|Published online: May 16. 2016||$US5.00|
Consonants and vowels are major phonological units of any language that help to determine specific characteristics of the language and to mark variations within the language. In tone languages such as Ikwere, an Igboid language spoken in the Rivers State of Nigeria, tone also plays an equivalent role. Certain lexical items in the language may also have a unique behavior in marking variation. This article is based on the hypothesis that tone patterns within the noun system play a supportive role in distinguishing the dialects of Ikwere, and therefore investigates the extent to which tone contributes to the divergence of dialects of the language into the various groups such as the North and South, East and West, etc. Our findings reveal that even though both segmental and suprasegmental units are significant in delineating the dialect groups, the delineations based on noun tone classes are not as neat as those of the segmental phonological features. The result of this work will help in a better understanding of the interaction between tonal and non-tonal phenomena in the Igboid group and greater Niger Congo family of languages.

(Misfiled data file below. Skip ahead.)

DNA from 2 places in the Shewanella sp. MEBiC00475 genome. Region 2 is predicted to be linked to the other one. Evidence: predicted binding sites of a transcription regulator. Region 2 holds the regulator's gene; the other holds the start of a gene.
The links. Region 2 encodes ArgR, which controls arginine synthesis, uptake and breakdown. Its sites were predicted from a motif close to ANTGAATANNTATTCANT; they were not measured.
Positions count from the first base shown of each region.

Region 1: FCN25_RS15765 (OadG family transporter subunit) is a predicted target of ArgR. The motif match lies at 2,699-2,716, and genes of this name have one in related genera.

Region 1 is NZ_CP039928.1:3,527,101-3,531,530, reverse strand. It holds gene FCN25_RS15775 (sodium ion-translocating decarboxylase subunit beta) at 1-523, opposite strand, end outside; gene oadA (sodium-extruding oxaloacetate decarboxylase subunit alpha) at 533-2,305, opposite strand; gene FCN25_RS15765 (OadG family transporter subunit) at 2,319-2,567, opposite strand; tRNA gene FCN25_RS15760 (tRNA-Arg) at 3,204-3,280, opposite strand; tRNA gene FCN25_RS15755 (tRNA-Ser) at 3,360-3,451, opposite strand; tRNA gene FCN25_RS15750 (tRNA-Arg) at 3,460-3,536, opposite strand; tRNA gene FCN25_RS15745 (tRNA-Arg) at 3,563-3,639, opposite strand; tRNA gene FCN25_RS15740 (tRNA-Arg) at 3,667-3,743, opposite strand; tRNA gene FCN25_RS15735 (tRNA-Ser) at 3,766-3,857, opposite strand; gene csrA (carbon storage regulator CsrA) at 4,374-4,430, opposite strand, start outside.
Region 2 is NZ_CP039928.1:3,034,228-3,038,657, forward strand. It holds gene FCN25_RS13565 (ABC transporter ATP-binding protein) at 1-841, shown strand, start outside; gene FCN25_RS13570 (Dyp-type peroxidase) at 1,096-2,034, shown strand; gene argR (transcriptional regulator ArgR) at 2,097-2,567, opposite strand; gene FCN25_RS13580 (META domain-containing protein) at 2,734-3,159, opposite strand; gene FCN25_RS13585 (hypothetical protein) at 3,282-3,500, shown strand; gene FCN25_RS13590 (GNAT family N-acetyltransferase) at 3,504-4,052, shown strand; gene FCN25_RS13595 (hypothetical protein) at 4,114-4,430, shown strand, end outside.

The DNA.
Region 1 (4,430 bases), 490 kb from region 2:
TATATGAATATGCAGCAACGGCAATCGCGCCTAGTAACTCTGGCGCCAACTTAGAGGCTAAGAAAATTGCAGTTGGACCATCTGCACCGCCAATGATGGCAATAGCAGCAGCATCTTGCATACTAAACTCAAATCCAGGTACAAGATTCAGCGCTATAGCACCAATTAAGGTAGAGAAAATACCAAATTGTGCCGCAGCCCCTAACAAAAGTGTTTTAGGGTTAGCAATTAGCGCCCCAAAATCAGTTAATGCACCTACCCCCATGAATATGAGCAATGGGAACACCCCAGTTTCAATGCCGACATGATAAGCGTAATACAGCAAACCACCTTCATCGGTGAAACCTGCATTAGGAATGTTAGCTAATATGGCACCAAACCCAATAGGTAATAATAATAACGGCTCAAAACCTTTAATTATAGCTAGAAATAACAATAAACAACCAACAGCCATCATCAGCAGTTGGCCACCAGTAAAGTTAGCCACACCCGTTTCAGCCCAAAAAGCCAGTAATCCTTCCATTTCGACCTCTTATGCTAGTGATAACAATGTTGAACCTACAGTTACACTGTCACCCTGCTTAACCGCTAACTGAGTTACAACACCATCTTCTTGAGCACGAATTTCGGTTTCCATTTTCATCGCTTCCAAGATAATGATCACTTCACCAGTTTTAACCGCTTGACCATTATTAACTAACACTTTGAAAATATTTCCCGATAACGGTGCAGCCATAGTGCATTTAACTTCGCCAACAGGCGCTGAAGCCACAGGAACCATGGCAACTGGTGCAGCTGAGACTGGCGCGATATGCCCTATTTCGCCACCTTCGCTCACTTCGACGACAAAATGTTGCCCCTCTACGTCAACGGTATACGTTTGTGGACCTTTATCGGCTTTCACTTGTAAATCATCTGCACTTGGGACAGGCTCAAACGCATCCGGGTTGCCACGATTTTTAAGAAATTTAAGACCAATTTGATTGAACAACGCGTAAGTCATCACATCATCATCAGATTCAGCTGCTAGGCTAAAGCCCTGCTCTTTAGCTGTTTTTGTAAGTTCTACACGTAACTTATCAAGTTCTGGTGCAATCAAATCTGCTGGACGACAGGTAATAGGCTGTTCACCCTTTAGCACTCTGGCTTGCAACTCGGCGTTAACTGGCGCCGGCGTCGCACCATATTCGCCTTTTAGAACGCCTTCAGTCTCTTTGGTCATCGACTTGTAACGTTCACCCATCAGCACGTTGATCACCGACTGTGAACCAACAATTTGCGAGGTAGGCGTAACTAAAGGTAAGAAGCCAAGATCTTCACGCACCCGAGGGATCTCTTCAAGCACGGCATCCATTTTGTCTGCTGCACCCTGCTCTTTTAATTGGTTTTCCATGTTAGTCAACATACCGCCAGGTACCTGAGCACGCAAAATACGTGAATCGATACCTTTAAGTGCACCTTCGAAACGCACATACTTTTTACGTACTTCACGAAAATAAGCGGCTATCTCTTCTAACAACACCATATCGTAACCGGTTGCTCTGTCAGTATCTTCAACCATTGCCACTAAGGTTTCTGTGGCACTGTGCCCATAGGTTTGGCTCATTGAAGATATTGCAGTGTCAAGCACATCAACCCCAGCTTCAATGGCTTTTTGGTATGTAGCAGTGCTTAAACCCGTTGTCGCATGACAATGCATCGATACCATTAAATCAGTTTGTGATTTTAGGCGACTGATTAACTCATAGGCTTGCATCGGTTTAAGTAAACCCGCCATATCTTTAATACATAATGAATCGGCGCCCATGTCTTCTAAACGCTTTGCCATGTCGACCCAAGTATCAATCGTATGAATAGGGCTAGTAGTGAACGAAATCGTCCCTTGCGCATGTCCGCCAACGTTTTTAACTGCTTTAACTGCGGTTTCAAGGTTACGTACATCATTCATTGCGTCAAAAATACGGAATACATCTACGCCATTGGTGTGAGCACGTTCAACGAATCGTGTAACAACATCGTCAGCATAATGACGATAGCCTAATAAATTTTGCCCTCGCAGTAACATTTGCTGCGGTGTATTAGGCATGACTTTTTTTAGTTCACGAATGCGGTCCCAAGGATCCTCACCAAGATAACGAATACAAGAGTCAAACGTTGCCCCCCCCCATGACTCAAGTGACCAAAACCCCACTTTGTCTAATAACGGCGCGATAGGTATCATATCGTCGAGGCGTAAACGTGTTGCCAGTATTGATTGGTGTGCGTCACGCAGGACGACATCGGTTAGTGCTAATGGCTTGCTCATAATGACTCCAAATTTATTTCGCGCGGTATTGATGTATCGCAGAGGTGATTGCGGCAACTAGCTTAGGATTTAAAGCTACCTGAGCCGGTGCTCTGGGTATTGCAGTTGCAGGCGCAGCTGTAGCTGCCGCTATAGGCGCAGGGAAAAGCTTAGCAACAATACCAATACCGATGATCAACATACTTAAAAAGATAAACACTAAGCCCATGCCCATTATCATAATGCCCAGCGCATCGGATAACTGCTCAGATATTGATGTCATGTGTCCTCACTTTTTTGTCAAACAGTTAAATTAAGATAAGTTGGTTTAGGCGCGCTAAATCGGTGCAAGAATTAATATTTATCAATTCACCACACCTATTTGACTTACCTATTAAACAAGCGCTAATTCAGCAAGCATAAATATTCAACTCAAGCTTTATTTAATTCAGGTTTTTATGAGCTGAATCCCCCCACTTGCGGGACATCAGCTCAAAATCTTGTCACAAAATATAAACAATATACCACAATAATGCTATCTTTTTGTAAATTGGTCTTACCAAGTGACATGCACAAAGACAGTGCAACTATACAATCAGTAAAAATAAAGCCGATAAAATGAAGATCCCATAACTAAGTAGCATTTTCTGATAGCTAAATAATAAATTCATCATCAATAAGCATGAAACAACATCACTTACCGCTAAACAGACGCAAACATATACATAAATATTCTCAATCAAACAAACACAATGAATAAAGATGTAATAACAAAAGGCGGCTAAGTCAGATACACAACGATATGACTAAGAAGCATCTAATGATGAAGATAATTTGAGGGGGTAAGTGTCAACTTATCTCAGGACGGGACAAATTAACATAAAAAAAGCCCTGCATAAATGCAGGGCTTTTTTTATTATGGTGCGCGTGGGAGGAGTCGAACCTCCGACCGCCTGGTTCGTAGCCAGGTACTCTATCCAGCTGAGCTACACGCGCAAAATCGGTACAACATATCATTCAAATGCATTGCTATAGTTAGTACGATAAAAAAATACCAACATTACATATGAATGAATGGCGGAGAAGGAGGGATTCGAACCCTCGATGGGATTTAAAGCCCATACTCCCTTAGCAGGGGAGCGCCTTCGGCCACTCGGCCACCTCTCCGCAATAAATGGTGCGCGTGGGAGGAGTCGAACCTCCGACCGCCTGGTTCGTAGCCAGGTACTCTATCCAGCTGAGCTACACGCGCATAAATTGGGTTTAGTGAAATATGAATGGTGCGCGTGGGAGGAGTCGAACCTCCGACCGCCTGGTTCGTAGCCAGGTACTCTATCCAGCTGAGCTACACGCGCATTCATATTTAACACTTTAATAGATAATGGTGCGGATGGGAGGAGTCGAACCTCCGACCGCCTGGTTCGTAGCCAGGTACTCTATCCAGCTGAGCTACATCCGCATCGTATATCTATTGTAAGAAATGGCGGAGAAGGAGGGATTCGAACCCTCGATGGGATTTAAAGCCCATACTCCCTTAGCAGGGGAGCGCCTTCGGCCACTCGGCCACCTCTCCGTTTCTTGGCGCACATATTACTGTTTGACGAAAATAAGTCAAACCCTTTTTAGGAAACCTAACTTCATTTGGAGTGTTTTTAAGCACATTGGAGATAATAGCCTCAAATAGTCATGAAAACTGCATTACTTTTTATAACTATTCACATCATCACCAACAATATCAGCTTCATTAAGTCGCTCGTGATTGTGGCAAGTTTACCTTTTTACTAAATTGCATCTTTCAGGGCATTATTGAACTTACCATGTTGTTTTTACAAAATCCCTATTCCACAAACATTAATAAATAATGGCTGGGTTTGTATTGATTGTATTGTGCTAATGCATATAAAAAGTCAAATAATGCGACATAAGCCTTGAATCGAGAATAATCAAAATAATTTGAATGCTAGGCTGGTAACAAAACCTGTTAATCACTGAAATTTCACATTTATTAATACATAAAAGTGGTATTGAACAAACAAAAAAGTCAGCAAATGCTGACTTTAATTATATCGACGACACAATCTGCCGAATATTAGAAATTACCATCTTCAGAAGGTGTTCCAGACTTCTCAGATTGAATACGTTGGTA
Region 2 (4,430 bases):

|Keywords:||Ikwere, Non-segmental Patterns, Tones, Nouns, Variation|
The International Journal of Communication and Linguistic Studies, Volume 14, Issue 3, September 2016, pp.1-11. Article: Print (Spiral Bound). Published online: May 16. 2016 (Article: Electronic (PDF File; 817.675KB)).
Professor of Applied Linguistics in Child Language and Communication Disorders, Emevor Study Center, National Open University of Nigeria, Emevor, Delta State, Nigeria
Senior Lecturer, Department of Linguistics and Communication Studies, University of Port Harcourt, Choba, Rivers State, Nigeria